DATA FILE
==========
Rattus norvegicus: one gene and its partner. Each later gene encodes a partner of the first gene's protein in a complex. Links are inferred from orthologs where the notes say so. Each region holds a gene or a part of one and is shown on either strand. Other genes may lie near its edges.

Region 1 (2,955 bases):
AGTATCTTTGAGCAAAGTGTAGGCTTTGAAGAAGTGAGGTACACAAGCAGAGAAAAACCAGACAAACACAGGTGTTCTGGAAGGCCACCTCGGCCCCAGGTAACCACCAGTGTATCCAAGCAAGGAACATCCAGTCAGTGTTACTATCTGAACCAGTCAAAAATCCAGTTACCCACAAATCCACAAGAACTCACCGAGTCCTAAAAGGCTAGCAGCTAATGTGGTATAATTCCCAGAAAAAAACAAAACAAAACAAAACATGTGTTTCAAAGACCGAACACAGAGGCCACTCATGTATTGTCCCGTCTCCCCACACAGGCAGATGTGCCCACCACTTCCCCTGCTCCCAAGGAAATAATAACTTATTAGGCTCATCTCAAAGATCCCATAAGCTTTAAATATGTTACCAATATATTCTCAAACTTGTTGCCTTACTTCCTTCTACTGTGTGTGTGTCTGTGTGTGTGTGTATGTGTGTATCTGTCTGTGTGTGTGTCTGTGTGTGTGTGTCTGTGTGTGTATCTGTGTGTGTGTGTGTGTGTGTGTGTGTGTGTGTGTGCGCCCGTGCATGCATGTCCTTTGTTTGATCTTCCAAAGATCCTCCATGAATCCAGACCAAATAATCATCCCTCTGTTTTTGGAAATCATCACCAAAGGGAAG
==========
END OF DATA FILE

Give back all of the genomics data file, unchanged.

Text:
Rattus norvegicus: one gene and its partner. Each later gene encodes a partner of the first gene's protein in a complex. Links are inferred from orthologs where the notes say so. Each region holds a gene or a part of one and is shown on either strand. Other genes may lie near its edges.

Region 1 (2,955 bases):
AGTATCTTTGAGCAAAGTGTAGGCTTTGAAGAAGTGAGGTACACAAGCAGAGAAAAACCAGACAAACACAGGTGTTCTGGAAGGCCACCTCGGCCCCAGGTAACCACCAGTGTATCCAAGCAAGGAACATCCAGTCAGTGTTACTATCTGAACCAGTCAAAAATCCAGTTACCCACAAATCCACAAGAACTCACCGAGTCCTAAAAGGCTAGCAGCTAATGTGGTATAATTCCCAGAAAAAAACAAAACAAAACAAAACATGTGTTTCAAAGACCGAACACAGAGGCCACTCATGTATTGTCCCGTCTCCCCACACAGGCAGATGTGCCCACCACTTCCCCTGCTCCCAAGGAAATAATAACTTATTAGGCTCATCTCAAAGATCCCATAAGCTTTAAATATGTTACCAATATATTCTCAAACTTGTTGCCTTACTTCCTTCTACTGTGTGTGTGTCTGTGTGTGTGTGTATGTGTGTATCTGTCTGTGTGTGTGTCTGTGTGTGTGTGTCTGTGTGTGTATCTGTGTGTGTGTGTGTGTGTGTGTGTGTGTGTGTGTGCGCCCGTGCATGCATGTCCTTTGTTTGATCTTCCAAAGATCCTCCATGAATCCAGACCAAATAATCATCCCTCTGTTTTTGGAAATCATCACCAAAGGGAAG